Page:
Displaced undocumented immigrants won’t face screenings, but unlikely to receive long-term aid

The White House on Thursday sought to reassure undocumented immigrants in areas affected by Hurricane Harvey that they would not face immigration screening at shelters or during life-saving operations — unless they’ve committed a crime.

But at the same time, President Donald Trump‘s top homeland security aide warned that undocumented immigrants who have been displaced by the storm were not likely to receive substantial amounts of federal aid.

“I don’t think there’s going to be a lot of benefits going out to illegal immigrants in terms of the American taxpayer,” said Tom Bossert, Trump’s homeland security adviser.

Bossert said undocumented immigrants would not be “rounded up” at shelters, but that the administration would continue to target undocumented immigrants who have committed crimes since arriving in the US.

“Anybody needing food, water or shelter is going to get it. Anybody that’s here illegally that subsequently committed a crime is going to get caught and thrown out,” Bossert said.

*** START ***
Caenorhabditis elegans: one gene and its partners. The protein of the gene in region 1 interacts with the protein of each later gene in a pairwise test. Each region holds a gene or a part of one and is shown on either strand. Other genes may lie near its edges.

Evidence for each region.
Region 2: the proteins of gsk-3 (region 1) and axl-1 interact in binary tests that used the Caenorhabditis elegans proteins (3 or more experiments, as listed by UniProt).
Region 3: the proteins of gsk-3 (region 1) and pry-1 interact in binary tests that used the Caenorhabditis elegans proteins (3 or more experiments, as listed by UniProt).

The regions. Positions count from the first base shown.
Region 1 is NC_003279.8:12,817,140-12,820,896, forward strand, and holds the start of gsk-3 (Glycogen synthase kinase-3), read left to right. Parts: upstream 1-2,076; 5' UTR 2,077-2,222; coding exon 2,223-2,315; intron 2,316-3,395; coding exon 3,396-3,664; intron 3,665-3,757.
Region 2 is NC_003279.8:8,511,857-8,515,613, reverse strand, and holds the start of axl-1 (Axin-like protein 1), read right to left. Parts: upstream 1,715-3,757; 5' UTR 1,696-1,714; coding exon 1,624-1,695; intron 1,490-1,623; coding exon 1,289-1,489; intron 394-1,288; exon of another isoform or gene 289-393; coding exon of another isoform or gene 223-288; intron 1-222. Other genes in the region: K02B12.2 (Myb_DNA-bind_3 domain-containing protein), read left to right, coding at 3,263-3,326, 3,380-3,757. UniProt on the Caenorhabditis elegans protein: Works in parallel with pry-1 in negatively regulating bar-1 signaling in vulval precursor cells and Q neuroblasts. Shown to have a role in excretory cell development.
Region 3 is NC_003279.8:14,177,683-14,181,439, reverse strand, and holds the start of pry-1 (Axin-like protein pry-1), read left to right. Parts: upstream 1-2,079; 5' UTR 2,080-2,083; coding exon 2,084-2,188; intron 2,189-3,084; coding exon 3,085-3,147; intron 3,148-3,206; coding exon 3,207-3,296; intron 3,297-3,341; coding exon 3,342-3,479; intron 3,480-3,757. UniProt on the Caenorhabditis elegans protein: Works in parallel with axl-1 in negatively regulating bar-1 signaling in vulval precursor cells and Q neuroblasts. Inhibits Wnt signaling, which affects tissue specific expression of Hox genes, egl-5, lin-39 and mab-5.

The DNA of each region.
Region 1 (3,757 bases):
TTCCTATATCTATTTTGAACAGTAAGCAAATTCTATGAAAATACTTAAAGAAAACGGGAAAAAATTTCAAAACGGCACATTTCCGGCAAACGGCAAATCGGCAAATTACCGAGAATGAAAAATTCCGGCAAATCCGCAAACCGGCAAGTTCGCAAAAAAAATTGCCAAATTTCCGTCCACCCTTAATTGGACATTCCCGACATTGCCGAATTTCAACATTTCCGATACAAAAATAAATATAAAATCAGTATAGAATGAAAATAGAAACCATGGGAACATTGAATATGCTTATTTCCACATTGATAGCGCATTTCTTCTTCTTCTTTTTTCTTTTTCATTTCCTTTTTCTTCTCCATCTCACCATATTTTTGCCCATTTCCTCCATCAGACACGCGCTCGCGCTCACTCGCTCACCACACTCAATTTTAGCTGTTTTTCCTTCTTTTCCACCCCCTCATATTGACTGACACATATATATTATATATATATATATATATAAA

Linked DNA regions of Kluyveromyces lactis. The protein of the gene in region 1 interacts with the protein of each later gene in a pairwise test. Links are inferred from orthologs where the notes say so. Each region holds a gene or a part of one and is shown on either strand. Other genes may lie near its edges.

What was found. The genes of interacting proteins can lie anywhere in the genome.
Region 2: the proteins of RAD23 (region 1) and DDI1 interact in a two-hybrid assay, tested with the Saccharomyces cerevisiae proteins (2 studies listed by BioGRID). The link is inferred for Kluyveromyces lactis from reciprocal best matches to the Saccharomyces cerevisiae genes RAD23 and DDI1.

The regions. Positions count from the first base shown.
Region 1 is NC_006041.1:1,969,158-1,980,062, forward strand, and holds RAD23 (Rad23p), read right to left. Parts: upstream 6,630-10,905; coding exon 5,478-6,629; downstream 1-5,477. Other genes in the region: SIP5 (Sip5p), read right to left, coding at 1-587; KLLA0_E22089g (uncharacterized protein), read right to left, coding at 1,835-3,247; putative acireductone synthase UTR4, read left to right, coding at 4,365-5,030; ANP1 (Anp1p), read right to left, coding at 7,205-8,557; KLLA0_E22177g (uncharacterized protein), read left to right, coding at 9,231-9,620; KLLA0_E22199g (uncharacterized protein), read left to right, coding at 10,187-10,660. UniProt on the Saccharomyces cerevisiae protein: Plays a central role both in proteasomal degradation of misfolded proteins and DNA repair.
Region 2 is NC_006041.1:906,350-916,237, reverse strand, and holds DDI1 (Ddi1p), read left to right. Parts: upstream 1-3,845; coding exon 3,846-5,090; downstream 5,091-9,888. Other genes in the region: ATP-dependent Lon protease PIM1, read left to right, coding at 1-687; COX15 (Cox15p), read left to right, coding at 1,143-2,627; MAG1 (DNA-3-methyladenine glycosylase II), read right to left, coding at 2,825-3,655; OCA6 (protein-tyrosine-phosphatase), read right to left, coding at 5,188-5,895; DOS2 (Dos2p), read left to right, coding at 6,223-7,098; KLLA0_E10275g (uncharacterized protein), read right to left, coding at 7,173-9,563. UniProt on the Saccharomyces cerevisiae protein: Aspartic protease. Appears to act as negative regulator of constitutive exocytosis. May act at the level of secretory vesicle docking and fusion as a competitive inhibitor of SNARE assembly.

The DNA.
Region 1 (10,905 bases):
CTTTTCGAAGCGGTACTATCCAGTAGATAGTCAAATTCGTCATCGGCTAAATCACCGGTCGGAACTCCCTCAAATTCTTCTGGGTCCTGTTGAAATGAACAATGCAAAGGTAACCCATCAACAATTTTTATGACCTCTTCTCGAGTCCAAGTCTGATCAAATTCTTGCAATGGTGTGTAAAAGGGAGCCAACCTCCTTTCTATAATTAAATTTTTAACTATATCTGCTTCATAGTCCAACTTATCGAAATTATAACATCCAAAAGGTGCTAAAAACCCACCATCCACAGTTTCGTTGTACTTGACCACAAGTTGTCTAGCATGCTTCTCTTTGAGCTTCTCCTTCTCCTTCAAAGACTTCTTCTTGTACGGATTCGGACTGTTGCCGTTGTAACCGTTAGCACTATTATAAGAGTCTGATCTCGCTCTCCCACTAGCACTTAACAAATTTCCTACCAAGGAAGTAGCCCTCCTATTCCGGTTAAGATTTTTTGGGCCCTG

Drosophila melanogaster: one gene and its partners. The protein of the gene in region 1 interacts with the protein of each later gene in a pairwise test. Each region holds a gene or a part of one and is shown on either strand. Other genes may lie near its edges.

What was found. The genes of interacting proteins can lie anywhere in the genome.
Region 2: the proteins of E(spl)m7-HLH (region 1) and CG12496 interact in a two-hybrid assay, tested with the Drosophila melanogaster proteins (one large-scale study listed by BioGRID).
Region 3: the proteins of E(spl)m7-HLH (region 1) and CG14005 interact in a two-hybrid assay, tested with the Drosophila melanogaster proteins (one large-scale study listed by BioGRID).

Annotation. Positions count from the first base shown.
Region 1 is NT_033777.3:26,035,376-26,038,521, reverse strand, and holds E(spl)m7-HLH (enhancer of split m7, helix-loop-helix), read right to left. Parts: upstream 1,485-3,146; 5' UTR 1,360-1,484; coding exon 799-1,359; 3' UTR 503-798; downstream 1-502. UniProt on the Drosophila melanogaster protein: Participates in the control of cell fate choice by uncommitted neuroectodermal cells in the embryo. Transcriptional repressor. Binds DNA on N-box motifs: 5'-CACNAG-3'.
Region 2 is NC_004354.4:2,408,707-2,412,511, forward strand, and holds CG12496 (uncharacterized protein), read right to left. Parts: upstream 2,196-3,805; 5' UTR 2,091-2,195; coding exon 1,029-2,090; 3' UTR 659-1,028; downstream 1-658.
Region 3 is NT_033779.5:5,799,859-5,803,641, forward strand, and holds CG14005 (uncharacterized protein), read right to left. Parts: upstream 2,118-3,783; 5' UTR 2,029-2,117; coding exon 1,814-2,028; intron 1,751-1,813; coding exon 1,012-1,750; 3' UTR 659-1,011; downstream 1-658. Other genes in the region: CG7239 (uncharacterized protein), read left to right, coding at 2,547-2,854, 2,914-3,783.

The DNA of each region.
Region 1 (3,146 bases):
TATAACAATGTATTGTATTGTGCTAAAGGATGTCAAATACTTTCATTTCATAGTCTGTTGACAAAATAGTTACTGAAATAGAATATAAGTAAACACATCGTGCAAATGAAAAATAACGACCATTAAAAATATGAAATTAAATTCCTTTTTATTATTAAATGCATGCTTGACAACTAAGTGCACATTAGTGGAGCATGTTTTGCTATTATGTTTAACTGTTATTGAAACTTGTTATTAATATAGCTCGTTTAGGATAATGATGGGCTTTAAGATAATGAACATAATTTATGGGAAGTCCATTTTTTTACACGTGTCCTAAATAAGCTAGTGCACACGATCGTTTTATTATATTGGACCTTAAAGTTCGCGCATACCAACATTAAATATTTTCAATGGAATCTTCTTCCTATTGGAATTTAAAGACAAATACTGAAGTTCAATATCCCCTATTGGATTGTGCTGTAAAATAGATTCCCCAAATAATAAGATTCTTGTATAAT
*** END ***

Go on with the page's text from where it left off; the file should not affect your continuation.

Bossert’s comments were the latest attempt by state and local officials to reassure undocumented immigrants fleeing their homes in the wake of Harvey that they should not fear deportation if they head to shelters. Many of those fears were sparked by the Trump administration’s more aggressive posture on deportations, relaxing guidelines on immigration offices who were tasked to only prioritize violent criminals under the Obama administration.

“In terms of immediate life-saving, no individual human being should worry about their immigraiton status unless they’ve committed a crime,” Bossert said. “We won’t go start rounding people up when they up (at shelters).”

But Bossert also avoided stepping away from the administration’s tough line on illegal immigration, stressing that undocumented immigrants who have committed crimes are “going to be rounded up.”

“If you’re an immigrant that has committed a crime, you’re going to be removed,” Bossert said.

Bossert’s comments also came as Trump is nearing a decision on DACA, the deferred action program that granted temporary legal status to undocumented immigrants who came to the US as children.

Bossert and White House press secretary Sarah Huckabee Sanders said Trump is still reviewing the policy.